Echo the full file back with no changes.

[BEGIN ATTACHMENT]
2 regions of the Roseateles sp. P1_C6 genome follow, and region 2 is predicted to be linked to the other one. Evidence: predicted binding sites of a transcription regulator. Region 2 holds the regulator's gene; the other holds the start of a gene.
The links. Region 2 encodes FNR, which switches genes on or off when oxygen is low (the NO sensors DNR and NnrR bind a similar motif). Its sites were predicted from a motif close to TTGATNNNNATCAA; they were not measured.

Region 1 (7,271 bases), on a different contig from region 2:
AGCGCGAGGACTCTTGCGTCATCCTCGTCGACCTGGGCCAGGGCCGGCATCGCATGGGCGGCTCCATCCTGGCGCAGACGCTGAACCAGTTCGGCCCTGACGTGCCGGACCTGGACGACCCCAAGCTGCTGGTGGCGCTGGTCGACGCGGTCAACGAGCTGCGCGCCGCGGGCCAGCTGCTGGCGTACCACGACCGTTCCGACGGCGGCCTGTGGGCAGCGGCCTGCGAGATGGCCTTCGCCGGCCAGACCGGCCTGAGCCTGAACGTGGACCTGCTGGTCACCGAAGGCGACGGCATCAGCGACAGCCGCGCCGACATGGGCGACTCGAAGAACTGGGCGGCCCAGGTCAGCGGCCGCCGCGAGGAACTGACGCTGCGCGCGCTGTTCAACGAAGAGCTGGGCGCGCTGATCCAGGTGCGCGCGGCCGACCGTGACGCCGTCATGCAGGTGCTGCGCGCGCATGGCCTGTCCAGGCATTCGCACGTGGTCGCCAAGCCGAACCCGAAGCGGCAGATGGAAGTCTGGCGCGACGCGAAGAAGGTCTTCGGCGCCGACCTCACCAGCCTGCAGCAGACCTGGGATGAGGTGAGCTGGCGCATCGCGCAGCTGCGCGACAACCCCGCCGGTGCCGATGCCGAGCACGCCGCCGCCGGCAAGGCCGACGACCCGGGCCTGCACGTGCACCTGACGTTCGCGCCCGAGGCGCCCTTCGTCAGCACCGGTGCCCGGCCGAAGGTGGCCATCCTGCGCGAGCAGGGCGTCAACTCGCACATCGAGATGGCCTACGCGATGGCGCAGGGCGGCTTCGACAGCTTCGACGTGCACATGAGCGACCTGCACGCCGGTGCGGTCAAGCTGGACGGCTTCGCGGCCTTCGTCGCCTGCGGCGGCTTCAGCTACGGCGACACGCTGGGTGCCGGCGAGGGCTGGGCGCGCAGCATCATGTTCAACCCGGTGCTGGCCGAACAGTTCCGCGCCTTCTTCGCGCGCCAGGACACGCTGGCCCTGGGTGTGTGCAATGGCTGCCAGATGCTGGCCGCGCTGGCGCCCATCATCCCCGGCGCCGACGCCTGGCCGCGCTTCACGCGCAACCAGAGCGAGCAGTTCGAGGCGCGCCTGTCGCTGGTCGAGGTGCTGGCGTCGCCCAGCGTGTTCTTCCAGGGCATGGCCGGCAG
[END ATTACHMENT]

2 regions of the Roseateles sp. P1_C6 genome follow, and region 2 is predicted to be linked to the other one. Evidence: predicted binding sites of a transcription regulator. Region 2 holds the regulator's gene; the other holds the start of a gene.
The links. Region 2 encodes FNR, which switches genes on or off when oxygen is low (the NO sensors DNR and NnrR bind a similar motif). Its sites were predicted from a motif close to TTGATNNNNATCAA; they were not measured.

Region 1 (7,271 bases), on a different contig from region 2:
AGCGCGAGGACTCTTGCGTCATCCTCGTCGACCTGGGCCAGGGCCGGCATCGCATGGGCGGCTCCATCCTGGCGCAGACGCTGAACCAGTTCGGCCCTGACGTGCCGGACCTGGACGACCCCAAGCTGCTGGTGGCGCTGGTCGACGCGGTCAACGAGCTGCGCGCCGCGGGCCAGCTGCTGGCGTACCACGACCGTTCCGACGGCGGCCTGTGGGCAGCGGCCTGCGAGATGGCCTTCGCCGGCCAGACCGGCCTGAGCCTGAACGTGGACCTGCTGGTCACCGAAGGCGACGGCATCAGCGACAGCCGCGCCGACATGGGCGACTCGAAGAACTGGGCGGCCCAGGTCAGCGGCCGCCGCGAGGAACTGACGCTGCGCGCGCTGTTCAACGAAGAGCTGGGCGCGCTGATCCAGGTGCGCGCGGCCGACCGTGACGCCGTCATGCAGGTGCTGCGCGCGCATGGCCTGTCCAGGCATTCGCACGTGGTCGCCAAGCCGAACCCGAAGCGGCAGATGGAAGTCTGGCGCGACGCGAAGAAGGTCTTCGGCGCCGACCTCACCAGCCTGCAGCAGACCTGGGATGAGGTGAGCTGGCGCATCGCGCAGCTGCGCGACAACCCCGCCGGTGCCGATGCCGAGCACGCCGCCGCCGGCAAGGCCGACGACCCGGGCCTGCACGTGCACCTGACGTTCGCGCCCGAGGCGCCCTTCGTCAGCACCGGTGCCCGGCCGAAGGTGGCCATCCTGCGCGAGCAGGGCGTCAACTCGCACATCGAGATGGCCTACGCGATGGCGCAGGGCGGCTTCGACAGCTTCGACGTGCACATGAGCGACCTGCACGCCGGTGCGGTCAAGCTGGACGGCTTCGCGGCCTTCGTCGCCTGCGGCGGCTTCAGCTACGGCGACACGCTGGGTGCCGGCGAGGGCTGGGCGCGCAGCATCATGTTCAACCCGGTGCTGGCCGAACAGTTCCGCGCCTTCTTCGCGCGCCAGGACACGCTGGCCCTGGGTGTGTGCAATGGCTGCCAGATGCTGGCCGCGCTGGCGCCCATCATCCCCGGCGCCGACGCCTGGCCGCGCTTCACGCGCAACCAGAGCGAGCAGTTCGAGGCGCGCCTGTCGCTGGTCGAGGTGCTGGCGTCGCCCAGCGTGTTCTTCCAGGGCATGGCCGGCAG